Nairobi Chess Club winning team in a 1980 competition.
L-R is Joseph Kaamu; Richard Polaczek (currently an International Master and plays for Belgium); Nazir Lome (played in the 1976 Olympiad); Managing Director of Robbialac Paints (sponsor), Aslam Adam (resides in London, UK); Saif Kanani (Silver medallist in the 1980 Chess Olympiad played in Malta); AWL Turner; Hofelick (in wheelchair) worked with the German Embassy.
Photo courtesy of Aslam Adam, UK
Prominent players from the past include Saif Kanani who represented Kenya at a number of Olympiads, and obtained a silver medal for Board 1 at the 1984 Olympiad held in Malta with a score of 9.5/12. This to date has been Kenya’s only medal at the Olympiad.
Nairobi Chess Club Kim Bhari (left), competes in a Club encounter sometime in 1988
On 29 January, 1994 Kim Bhari was elected chair and up to 1997 a number of events were held. 1998-2007, the club was basically dormant. It was re-activated when the Nairobi Gymkhana Invitational was hosted at the Nairobi Gymkhana Club, 6-7 October, 2007. The event attracted a total of 28 players and was won by Akello Atwoli. The club eventually found a suitable place at the Goan Gymkhana. It then launched the first speed chess league in April 2009 where a record 11 teams participated. The second edition was held in 2011 and the third in 2012.
Nairobi Chess Club on 3 October, 2009 then organised Kenya’s first ever internet match against the prestigious Wageningen Chess Club of Holland. The Nairobi team was christened ‘Kenya Simbas’ and the result was a 6 nil loss to Kenya. Ben Magana, Ben Nguku, Mehul Gohil, Githinji Hinga, Akello Atwoli and Peter Gilruth were the players. This event was covered by local and overseas newspapers as well as websites like www.chessbase.com and www.chessdrum.net.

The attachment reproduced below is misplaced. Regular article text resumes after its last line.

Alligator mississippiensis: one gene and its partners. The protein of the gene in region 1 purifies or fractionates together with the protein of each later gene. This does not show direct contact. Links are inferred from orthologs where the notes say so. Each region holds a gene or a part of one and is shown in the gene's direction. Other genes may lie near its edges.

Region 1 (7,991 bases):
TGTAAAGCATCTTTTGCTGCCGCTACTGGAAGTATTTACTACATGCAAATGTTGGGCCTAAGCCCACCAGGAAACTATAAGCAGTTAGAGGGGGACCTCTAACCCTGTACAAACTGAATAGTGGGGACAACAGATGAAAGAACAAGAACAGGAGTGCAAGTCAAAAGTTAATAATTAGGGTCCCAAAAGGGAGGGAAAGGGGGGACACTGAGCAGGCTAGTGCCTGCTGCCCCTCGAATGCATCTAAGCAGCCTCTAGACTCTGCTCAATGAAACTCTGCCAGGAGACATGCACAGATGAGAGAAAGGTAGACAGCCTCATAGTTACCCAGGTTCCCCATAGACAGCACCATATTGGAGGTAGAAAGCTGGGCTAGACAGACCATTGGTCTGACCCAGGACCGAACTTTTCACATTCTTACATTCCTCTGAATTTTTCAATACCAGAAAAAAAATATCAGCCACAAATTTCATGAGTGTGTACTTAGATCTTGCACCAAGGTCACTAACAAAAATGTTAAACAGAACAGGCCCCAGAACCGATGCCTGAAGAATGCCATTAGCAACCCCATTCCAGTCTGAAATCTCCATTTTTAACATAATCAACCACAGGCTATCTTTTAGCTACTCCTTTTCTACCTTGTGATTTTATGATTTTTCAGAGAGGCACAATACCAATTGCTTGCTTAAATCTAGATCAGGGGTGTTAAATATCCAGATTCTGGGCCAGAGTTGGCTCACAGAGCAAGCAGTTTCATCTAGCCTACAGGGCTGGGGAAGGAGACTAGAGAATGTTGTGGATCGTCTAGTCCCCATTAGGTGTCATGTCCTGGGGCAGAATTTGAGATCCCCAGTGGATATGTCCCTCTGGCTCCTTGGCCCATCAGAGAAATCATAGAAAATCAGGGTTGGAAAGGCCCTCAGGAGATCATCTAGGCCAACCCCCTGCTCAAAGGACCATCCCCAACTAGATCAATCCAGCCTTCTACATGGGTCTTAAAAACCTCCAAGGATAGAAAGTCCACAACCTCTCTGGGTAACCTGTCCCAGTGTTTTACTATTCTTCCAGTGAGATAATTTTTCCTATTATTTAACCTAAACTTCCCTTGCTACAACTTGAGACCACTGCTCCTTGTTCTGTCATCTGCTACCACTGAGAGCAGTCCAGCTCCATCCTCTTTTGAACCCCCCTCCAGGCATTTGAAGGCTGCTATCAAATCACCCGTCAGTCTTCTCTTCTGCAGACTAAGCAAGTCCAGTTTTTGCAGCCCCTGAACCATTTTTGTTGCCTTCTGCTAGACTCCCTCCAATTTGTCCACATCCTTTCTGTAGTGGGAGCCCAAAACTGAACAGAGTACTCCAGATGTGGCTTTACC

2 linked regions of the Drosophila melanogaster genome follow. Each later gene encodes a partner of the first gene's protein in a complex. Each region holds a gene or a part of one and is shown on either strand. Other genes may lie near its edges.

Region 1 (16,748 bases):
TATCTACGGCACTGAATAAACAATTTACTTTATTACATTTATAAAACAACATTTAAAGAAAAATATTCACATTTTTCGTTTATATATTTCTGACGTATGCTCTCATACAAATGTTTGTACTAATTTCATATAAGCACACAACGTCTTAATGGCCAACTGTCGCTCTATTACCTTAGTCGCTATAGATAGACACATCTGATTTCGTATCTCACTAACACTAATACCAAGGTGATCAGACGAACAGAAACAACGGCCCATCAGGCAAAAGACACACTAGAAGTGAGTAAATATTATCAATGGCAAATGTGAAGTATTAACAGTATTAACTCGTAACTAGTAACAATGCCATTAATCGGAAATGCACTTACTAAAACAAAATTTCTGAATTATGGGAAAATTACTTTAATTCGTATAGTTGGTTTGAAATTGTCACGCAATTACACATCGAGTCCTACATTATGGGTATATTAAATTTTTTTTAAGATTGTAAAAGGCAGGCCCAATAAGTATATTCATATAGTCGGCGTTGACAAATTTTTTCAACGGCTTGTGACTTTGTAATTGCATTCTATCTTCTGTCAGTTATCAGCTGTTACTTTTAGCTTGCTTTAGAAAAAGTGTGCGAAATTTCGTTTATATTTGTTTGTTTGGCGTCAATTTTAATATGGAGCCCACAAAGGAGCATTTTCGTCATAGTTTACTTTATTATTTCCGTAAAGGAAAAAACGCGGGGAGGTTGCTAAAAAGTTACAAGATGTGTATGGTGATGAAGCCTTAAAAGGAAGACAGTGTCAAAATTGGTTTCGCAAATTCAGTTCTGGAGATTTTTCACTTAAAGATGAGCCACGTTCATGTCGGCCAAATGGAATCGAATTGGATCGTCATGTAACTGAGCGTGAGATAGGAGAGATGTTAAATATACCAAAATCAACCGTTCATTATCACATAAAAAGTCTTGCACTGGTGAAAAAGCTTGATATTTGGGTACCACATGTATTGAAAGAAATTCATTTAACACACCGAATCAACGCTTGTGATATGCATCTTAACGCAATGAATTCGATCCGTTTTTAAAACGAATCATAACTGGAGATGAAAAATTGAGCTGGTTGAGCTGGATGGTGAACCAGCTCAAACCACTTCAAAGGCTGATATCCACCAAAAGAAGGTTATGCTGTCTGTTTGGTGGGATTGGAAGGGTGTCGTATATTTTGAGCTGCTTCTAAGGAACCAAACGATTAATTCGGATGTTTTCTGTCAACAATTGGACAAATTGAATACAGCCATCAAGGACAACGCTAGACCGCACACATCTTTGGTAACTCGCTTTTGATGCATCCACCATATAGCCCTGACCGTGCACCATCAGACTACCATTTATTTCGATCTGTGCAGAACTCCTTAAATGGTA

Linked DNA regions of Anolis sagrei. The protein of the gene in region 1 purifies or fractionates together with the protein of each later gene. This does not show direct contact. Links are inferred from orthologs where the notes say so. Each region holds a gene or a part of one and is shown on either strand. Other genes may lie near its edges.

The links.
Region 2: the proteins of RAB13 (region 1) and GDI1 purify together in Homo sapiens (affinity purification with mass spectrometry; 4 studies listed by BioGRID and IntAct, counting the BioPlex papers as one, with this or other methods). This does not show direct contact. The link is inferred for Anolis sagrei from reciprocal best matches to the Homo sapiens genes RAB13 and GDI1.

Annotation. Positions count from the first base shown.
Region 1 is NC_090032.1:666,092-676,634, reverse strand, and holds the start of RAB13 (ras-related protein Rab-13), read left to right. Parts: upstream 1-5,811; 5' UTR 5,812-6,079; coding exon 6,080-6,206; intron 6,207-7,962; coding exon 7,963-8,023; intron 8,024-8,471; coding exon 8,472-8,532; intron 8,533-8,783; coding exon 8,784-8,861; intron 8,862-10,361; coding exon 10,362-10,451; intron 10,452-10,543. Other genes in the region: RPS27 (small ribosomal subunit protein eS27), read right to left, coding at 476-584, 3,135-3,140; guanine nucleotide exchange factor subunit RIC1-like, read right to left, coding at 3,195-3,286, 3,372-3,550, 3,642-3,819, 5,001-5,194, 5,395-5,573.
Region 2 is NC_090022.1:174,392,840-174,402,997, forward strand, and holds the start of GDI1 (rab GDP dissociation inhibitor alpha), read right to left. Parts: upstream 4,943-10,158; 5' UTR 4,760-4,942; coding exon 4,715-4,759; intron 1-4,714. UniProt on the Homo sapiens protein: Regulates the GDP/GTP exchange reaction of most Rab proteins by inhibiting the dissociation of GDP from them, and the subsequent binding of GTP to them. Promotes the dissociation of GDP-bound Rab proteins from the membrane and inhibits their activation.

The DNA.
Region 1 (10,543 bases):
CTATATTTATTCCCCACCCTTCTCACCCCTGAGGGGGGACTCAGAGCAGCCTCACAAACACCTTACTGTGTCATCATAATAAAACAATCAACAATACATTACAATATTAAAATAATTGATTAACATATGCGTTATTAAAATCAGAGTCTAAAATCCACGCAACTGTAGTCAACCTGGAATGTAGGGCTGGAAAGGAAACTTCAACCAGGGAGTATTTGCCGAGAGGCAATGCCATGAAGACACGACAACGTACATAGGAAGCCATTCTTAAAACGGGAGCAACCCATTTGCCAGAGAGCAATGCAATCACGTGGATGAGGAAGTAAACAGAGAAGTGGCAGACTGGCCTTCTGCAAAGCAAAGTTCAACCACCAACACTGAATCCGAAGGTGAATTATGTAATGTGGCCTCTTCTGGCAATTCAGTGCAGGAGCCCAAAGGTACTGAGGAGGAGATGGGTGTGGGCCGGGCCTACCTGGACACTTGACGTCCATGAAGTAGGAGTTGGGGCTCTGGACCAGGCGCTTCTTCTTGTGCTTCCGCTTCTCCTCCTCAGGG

During the 2009/2010 National Chess League, Nairobi Chess Club came out 4th in the final standings. The team was represented by Mehul Gohil, Dr Nikolai van Beek, Kim Bhari, Chris Kolenberg and John Hadley. The match was won by the National Bank of Kenya.
On 19 February, 2011 the club organized the Fizza Blitz Invitational Chess tournament sponsored by long time supporter, Aslam Adam. It was won by Martin Gateri who collected a top prize of KShs10000.
Nairobi Chess Club ranked 5th out of 14 teams in the 2010/2011 Kenya National Chess League. Team members were Peter Gilruth, Mehul Gohil, John Hadley, Jules Daproza, Kim Bhari and Paras Gudka.
Nairobi Chess Club then organised a chess clinic with G M Dimitri Reinderman from Holland who came to Kenya for a visit between 21-28 July, 2011. Dimitri held a 35 player simultaneous match on 23 July in a match dubbed ‘Dimitri Reinderman v The Rest of Kenya’; in which he won 33 and drew 2 games. He then played a blindfold match against Ben Nguku on 24 July, 2011 in a match that he won. He also conducted four high intensity training sessions for five top players.
The club then held its 53rd Club Championship on 27 and 28 August, 2011 in which Ben Magana was the overall winner. The 54th Nairobi Chess Club Champion was Peter Gilruth who won the event on 19 August, 2012.
The club now meets every Saturday afternoon from 2-6 pm at the Goan Gymkhana Club, Ngara Road, Nairobi.
Kim Bhari: Over the years he has been involved in various aspects of chess organization in Kenya as Vice Chairman of Kenya Association in the 1990s and is the current Chairman of Nairobi Chess Club.